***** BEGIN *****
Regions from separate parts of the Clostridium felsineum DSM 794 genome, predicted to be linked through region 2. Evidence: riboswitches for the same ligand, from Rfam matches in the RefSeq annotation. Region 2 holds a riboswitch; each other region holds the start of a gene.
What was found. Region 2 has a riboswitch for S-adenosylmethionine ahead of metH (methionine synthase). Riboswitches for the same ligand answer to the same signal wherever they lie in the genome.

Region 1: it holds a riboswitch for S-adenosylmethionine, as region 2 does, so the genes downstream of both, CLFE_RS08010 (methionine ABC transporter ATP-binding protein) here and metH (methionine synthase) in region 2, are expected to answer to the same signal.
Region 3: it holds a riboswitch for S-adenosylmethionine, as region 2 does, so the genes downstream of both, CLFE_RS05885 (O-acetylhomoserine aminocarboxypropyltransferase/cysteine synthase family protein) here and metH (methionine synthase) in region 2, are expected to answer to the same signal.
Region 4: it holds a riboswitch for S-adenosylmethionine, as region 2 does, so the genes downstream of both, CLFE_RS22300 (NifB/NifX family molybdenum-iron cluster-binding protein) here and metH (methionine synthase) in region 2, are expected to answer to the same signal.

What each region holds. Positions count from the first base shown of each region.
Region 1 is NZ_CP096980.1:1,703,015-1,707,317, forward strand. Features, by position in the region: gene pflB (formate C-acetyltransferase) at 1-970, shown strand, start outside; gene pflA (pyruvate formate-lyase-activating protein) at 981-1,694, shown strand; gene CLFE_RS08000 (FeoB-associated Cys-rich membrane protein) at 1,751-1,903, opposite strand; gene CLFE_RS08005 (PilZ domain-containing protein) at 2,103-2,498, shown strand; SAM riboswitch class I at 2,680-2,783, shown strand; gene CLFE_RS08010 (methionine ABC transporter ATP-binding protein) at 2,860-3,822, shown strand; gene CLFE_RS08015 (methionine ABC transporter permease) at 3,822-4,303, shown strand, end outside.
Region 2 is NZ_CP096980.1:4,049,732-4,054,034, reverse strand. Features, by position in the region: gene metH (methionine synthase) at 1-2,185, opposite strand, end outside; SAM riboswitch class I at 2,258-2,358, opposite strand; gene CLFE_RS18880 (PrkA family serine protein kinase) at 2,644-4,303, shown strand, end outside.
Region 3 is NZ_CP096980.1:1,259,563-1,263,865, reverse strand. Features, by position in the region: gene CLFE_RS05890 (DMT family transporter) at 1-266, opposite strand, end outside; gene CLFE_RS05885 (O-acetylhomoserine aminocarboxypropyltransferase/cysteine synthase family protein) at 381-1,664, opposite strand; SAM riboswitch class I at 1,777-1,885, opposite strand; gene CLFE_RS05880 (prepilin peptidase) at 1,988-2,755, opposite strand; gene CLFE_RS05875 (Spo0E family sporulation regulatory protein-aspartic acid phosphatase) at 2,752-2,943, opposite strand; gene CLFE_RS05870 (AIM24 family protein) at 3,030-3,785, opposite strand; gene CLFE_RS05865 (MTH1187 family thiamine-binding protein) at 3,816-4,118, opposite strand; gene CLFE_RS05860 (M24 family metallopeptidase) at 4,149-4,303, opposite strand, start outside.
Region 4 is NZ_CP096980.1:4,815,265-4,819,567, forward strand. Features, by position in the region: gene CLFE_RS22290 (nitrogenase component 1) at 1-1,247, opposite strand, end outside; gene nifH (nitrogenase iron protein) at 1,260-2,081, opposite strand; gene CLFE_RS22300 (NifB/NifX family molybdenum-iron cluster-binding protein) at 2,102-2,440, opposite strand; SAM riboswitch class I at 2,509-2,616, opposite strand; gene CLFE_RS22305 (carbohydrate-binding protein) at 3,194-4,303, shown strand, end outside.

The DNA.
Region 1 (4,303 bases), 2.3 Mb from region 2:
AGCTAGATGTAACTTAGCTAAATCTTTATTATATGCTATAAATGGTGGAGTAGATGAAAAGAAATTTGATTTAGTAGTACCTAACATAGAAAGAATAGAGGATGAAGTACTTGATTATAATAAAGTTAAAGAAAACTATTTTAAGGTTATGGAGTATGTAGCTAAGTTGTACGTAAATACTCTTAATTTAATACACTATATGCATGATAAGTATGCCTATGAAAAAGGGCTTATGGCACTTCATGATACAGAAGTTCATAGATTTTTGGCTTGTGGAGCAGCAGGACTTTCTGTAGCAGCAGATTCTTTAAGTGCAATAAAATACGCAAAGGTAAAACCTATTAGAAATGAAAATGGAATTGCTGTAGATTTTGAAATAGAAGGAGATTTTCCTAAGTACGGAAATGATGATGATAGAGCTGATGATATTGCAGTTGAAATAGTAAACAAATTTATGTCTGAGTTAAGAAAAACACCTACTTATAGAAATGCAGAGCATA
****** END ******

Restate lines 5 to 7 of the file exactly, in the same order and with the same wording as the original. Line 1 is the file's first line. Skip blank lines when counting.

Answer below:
Region 4: it holds a riboswitch for S-adenosylmethionine, as region 2 does, so the genes downstream of both, CLFE_RS22300 (NifB/NifX family molybdenum-iron cluster-binding protein) here and metH (methionine synthase) in region 2, are expected to answer to the same signal.

What each region holds. Positions count from the first base shown of each region.
Region 1 is NZ_CP096980.1:1,703,015-1,707,317, forward strand. Features, by position in the region: gene pflB (formate C-acetyltransferase) at 1-970, shown strand, start outside; gene pflA (pyruvate formate-lyase-activating protein) at 981-1,694, shown strand; gene CLFE_RS08000 (FeoB-associated Cys-rich membrane protein) at 1,751-1,903, opposite strand; gene CLFE_RS08005 (PilZ domain-containing protein) at 2,103-2,498, shown strand; SAM riboswitch class I at 2,680-2,783, shown strand; gene CLFE_RS08010 (methionine ABC transporter ATP-binding protein) at 2,860-3,822, shown strand; gene CLFE_RS08015 (methionine ABC transporter permease) at 3,822-4,303, shown strand, end outside.